This is a tough one. A former Herald colleague wrote to me on behalf of her daughter, who is out of work and experience health issues. The daughter adopted one of the Herald parking lot dogs months ago (people dump them at the newspaper building. Nice, huh?) I'm going to print the letter, without names. These are kind-hearted and generous people who have done all they can (and more). Contact me at 305-376-3631 if you can help, or email firstname.lastname@example.org. This is a very difficult situation. Thanks.
The mom writes:
" I took Malcom to my home yesterday to give [my daughter] a full night's sleep. And I told her I would ask you about finding a foster household for this "special needs" dog, at least until she can recover fully. If not that, then a no-kill shelter (hopefully).
"Although I thought my relatively calm animal household (two dogs/two cats) might help his behavior, it is now middle-of-the-night, and he has been awake since 2:15 am, barking, whining and climbing onto whatever he can and knocking things over in the process. I have tried ignoring him, but that doesn't work, either. And he is terrified of being in a crate, which usually results in his baying incessantly.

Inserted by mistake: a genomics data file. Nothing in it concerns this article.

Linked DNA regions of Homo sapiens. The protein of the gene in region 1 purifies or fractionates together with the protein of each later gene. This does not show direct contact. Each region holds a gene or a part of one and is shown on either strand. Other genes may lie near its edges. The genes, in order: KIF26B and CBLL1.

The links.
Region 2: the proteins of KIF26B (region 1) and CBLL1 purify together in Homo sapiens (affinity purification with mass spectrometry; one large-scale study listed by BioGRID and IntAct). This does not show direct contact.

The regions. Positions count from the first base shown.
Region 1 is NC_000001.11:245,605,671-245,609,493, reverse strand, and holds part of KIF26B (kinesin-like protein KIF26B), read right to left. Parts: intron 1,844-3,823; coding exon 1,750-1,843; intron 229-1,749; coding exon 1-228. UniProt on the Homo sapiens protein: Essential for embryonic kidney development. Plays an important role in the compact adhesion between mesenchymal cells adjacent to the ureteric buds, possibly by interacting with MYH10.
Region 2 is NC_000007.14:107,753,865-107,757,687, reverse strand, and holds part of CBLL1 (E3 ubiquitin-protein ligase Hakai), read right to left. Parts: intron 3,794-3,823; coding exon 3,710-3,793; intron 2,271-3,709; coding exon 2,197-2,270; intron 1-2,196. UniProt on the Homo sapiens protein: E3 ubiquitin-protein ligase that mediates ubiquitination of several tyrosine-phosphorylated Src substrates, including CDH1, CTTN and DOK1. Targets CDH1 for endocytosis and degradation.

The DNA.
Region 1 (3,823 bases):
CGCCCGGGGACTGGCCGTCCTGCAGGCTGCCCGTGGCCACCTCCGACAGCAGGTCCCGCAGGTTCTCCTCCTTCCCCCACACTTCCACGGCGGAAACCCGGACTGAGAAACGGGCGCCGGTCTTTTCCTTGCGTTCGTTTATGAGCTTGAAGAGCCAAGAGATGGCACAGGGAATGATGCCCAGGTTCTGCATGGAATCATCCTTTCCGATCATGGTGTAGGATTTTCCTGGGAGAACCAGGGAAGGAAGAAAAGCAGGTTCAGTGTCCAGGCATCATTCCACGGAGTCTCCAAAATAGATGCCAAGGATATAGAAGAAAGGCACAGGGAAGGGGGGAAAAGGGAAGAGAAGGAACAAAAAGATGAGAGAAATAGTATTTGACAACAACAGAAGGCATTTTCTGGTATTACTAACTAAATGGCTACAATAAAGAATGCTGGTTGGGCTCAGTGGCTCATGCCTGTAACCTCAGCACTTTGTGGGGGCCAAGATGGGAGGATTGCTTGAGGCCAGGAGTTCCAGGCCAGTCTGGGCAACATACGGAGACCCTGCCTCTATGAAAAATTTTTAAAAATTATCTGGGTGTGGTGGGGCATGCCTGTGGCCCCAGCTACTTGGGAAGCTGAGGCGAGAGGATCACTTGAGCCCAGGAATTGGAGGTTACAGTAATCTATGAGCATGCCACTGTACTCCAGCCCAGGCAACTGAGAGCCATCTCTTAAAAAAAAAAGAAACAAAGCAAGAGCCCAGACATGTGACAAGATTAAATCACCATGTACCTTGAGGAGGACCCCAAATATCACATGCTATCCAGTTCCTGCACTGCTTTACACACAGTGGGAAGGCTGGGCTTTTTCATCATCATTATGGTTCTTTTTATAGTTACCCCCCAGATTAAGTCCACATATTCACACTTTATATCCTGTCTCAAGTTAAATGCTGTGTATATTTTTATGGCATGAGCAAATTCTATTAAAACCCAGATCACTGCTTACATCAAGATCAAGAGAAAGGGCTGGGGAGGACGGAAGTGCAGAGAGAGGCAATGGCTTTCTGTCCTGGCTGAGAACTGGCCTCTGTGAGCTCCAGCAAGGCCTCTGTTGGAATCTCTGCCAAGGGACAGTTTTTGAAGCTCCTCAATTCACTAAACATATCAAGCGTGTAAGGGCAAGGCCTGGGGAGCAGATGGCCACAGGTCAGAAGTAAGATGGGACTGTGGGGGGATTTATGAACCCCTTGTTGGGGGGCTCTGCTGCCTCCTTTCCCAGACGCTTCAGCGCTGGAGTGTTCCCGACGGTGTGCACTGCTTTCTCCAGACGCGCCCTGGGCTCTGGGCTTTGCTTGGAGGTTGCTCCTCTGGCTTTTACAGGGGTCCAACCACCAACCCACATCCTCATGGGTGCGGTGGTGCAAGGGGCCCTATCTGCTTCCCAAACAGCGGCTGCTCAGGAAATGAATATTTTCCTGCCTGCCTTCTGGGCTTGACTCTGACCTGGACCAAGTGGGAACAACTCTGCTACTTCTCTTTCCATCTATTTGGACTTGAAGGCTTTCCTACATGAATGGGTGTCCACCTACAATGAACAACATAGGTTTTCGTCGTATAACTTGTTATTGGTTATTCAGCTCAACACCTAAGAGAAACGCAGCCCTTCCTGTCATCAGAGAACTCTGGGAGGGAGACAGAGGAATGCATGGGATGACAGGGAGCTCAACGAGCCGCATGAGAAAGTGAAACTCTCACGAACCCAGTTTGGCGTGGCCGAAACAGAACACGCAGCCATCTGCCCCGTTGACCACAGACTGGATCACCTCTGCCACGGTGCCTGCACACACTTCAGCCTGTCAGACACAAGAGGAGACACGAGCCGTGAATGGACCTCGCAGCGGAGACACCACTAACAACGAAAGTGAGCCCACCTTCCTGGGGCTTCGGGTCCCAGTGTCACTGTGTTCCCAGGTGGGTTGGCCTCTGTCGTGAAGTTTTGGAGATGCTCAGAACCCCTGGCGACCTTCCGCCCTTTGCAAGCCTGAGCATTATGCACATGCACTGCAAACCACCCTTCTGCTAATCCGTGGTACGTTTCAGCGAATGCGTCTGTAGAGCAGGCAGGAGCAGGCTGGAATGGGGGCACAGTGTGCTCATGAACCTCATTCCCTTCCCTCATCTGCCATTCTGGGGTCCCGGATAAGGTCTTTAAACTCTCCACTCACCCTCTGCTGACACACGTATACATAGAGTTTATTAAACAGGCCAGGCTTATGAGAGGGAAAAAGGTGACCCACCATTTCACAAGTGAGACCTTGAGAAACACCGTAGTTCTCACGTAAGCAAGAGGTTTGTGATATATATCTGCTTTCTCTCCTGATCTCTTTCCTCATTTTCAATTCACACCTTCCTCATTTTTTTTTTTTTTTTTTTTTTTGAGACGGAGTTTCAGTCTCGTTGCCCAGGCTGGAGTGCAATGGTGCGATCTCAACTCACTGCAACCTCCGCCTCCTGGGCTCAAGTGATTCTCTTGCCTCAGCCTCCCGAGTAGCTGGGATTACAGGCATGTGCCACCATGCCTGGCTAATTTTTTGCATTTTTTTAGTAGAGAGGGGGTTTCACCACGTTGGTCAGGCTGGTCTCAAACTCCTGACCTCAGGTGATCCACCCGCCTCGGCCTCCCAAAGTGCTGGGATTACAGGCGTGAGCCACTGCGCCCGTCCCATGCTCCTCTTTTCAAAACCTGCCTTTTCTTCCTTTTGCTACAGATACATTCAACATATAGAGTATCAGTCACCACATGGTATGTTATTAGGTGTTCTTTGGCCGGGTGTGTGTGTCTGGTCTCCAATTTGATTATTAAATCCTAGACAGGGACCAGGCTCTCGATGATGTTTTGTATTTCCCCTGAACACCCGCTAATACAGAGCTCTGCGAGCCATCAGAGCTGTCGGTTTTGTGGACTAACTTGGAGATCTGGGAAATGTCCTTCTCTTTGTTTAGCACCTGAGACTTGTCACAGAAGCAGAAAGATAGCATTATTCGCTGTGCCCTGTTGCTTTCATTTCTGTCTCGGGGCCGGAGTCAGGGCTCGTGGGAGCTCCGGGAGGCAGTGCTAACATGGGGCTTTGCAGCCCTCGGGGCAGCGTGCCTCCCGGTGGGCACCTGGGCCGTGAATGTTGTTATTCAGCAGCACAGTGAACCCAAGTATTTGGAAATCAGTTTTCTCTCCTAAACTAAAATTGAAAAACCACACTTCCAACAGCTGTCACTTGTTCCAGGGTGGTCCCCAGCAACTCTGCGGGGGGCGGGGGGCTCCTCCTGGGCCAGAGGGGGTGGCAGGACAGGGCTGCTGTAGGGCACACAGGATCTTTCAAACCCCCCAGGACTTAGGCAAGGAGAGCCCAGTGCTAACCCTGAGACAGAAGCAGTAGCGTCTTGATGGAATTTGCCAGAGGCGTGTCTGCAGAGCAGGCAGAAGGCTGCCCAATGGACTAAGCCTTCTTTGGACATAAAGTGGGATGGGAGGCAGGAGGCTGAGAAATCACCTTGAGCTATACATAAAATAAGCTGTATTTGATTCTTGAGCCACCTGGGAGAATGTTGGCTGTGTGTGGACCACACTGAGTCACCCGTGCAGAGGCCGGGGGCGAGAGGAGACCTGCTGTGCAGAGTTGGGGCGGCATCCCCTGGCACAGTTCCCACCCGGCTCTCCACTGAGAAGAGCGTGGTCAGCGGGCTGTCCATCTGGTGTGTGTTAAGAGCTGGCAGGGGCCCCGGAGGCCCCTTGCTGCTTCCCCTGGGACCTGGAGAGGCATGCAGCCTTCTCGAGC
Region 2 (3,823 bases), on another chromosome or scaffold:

"He's on phenobarbitol and a thyroid med for seizures (usually cluster seizures), which have finally diminished how often they occur. (My daughter) has spent more than $3,000 on his care, including one night in an emergency vet's clinic.
"Because he is always kind of whacked out for several days after he had a seizure(s), it has been impossible to housetrain him. When he woke me up two hours ago, I was not surprised to see about a quart of urine and a pile of poo on the floor. This has been his M.O. for months. [My daughter] cannot recover any kind of normalcy with Malcolm in her household (and two other dogs and a cat).''
ALL SUGGESTIONS WELCOME